Trans Rights Are Human Rights

Trans Day of Visibility, March 31

Observed annually on March 31st, the world celebrates Trans Day of Visibility. This year it is even more important to stand up, speak out and center our conversations and community around our trans brothers and sisters.

2021 has already become a record year of anti-trans legislation across the country. More than 80 anti-trans and discriminatory bills have been introduced in 28 states with Arkansas and Tennessee being the latest to pass such hateful and dehumanizing laws. These efforts are being driven by national hate and anti-LGBTQ organizations attempting to score political points by sowing fear and hate. The same forces that drove previous anti-equality fights against marriage equality in the early 2000s by pushing copycat bills across state houses — hateful anti-LGBTQ organizations like the Heritage Foundation, Alliance Defending Freedom (which has been designated by Southern Poverty Law Center as a hate group), and Eagle Forum.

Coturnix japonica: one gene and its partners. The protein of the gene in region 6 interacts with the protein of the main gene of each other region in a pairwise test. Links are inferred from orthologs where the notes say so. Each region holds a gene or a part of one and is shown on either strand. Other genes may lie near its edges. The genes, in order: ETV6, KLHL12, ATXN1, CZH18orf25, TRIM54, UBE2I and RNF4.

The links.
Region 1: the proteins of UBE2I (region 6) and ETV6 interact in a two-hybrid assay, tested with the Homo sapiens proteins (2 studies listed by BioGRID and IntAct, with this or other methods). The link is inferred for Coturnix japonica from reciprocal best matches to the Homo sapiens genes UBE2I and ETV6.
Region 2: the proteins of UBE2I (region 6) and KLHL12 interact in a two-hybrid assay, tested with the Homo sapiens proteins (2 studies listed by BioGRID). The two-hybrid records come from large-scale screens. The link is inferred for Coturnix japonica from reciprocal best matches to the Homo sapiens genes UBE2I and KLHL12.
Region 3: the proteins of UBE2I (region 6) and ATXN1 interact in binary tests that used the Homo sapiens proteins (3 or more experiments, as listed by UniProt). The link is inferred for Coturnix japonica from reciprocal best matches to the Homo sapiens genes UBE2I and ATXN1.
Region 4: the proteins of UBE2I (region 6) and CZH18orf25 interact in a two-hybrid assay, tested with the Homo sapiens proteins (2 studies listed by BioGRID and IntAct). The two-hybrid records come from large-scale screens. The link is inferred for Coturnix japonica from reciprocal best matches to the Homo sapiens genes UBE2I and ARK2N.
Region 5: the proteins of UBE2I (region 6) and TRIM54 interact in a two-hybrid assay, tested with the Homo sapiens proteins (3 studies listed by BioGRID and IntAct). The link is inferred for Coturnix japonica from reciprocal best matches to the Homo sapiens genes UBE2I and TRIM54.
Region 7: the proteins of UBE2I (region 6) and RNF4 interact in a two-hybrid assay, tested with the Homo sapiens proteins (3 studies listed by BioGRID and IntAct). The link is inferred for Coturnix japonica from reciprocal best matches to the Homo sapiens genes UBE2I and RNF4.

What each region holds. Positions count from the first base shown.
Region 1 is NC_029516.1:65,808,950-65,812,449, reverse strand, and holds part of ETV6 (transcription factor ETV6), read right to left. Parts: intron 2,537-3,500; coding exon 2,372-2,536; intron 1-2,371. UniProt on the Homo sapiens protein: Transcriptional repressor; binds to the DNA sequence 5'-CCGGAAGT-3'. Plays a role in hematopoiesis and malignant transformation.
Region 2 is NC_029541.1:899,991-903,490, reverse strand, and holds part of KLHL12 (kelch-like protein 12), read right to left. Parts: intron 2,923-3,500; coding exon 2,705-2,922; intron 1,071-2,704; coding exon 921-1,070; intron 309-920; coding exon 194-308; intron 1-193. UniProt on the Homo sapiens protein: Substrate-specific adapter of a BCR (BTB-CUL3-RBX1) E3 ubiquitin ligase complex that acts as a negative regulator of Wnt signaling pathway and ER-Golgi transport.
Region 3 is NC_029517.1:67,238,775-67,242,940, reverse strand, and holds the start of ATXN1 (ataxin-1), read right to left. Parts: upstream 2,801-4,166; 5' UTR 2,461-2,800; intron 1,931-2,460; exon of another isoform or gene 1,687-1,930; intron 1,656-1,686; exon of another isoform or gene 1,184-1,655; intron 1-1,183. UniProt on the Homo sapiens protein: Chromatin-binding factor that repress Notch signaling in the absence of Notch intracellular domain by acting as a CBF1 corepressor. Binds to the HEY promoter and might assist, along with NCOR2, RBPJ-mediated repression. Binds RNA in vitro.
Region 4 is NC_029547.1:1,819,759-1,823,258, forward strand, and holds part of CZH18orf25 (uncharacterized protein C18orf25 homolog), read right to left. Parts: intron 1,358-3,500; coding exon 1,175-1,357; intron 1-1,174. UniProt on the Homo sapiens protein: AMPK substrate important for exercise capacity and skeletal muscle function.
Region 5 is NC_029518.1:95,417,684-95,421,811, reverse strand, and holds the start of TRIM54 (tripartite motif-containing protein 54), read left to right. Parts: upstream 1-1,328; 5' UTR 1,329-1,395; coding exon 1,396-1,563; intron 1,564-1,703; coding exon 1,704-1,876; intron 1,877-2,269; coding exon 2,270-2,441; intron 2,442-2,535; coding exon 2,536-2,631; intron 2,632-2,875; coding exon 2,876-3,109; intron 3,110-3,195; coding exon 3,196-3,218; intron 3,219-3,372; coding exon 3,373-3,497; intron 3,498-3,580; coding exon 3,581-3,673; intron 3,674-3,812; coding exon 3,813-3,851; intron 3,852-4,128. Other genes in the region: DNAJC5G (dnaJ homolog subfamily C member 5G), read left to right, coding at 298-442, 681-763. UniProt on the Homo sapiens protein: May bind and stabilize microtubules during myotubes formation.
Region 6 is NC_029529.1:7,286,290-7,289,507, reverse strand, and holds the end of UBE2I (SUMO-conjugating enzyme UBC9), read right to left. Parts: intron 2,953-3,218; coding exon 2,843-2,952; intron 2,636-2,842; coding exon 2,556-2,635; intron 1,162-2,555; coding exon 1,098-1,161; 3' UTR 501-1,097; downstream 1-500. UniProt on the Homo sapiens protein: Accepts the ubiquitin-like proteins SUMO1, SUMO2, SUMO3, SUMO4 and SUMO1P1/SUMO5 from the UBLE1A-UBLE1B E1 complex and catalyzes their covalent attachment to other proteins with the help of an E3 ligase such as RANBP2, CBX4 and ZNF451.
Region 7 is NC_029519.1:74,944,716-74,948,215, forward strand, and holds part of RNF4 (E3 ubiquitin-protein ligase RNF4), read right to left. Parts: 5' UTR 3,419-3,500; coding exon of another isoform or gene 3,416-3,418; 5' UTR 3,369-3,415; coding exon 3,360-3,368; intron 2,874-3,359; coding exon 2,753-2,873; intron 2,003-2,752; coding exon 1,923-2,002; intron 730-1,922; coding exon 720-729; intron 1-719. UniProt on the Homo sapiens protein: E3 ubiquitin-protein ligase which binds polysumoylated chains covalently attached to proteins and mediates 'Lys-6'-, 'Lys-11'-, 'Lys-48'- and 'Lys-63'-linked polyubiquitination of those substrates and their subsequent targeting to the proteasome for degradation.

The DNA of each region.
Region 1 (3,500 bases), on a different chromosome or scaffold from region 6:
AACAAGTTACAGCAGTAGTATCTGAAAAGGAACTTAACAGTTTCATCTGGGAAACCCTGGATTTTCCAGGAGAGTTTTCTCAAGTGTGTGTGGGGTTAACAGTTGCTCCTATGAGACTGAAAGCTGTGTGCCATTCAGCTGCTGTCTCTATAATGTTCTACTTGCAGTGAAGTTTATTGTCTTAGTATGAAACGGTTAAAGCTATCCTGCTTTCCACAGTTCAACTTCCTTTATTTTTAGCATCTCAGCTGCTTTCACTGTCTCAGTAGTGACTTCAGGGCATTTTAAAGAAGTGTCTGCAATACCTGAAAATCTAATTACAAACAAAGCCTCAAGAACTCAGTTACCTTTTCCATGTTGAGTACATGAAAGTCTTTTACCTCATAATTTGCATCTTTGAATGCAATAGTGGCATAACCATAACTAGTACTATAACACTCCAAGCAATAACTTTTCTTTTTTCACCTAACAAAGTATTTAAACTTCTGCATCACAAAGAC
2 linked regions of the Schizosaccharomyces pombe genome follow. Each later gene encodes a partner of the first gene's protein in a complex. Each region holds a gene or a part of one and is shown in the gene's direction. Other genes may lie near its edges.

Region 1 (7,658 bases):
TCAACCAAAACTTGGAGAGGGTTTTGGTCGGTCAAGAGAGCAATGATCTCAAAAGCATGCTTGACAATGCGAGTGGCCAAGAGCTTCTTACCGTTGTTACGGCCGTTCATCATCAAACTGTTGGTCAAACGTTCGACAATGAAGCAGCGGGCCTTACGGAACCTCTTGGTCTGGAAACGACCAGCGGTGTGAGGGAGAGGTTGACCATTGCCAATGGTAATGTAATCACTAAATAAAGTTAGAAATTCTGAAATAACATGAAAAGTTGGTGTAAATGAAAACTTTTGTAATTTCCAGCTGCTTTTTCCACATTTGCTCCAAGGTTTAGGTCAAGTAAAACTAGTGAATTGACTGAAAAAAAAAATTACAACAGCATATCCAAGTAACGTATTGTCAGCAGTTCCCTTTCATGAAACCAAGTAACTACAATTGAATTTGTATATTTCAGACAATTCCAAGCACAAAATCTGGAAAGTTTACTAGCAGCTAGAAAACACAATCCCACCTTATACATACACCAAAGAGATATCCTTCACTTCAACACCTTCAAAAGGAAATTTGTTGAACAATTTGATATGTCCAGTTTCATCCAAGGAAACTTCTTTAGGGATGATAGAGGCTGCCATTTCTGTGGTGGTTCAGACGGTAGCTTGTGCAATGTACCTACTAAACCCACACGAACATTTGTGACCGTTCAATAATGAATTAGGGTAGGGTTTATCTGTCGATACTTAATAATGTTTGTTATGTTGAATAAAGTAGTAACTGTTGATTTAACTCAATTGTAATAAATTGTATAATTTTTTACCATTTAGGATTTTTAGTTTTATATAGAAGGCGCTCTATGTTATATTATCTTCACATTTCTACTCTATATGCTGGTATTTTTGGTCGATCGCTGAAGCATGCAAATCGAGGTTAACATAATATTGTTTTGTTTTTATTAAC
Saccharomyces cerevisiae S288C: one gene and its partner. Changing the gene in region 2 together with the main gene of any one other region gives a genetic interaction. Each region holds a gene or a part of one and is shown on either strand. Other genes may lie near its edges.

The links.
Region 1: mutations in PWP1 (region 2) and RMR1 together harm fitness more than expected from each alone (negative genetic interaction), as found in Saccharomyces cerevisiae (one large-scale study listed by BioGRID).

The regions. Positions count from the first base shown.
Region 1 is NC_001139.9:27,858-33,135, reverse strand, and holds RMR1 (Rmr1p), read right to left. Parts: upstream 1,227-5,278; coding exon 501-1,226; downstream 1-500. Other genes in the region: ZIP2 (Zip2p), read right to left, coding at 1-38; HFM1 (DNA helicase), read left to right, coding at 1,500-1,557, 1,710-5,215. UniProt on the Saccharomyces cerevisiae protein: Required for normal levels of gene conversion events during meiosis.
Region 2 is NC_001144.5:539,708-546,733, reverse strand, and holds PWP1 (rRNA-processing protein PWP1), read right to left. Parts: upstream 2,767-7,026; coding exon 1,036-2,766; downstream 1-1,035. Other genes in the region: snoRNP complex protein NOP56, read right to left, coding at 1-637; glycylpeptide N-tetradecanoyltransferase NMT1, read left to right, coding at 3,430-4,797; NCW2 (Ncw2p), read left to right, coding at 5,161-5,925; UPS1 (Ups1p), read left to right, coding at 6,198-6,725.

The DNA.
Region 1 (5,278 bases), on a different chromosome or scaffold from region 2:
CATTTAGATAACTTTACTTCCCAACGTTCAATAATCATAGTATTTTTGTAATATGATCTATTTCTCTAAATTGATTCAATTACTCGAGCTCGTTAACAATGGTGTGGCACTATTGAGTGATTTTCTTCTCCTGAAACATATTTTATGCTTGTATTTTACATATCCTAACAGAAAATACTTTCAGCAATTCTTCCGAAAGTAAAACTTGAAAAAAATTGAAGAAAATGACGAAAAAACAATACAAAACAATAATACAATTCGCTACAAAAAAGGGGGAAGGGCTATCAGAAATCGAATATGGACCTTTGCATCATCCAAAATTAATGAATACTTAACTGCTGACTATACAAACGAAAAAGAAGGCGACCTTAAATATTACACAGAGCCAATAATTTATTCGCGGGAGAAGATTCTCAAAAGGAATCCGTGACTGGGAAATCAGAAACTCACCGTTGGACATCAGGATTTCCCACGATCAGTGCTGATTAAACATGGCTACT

The epidemic of violence against trans people, especially trans people of color, still rages in 2021 with 12 known trans people being the victims of murder this year, three just this past month. 44 trans people were murdered in 2020, the worst year on record for transphobic violence.

International Trans Day of Visibility was started in 2009 and now in 2021 it is more important than ever for the LGBTQ+ Community and our allies to support trans people and trans people of color in particular as they have historically supported the entire community. The queer liberation movement was built by trans people of color like Marsha P. Johnson and Miss Major Griffin-Gracy.

So today, share and show your support for our trans brothers and sisters. Center trans voices. Listen to their stories and traumas. And when trans rights are under attack, we stand up and fight back.

Jim Sheppard is a resident of Downtown Pittsburgh. Jim served as a Commissioner on the City of Pittsburgh Human Relations Commission which investigates instances of discrimination in the City of Pittsburgh and recommends necessary protections in our City Code to provide all people in Pittsburgh with equal opportunities. He has worked for Pittsburgh City Council, the Pittsburgh Mayor, and the Allegheny County Controller. For five years he was the President of the Steel City Stonewall Democrats. Follow him on Facebook, Twitter, and Instagram. (He / Him / His)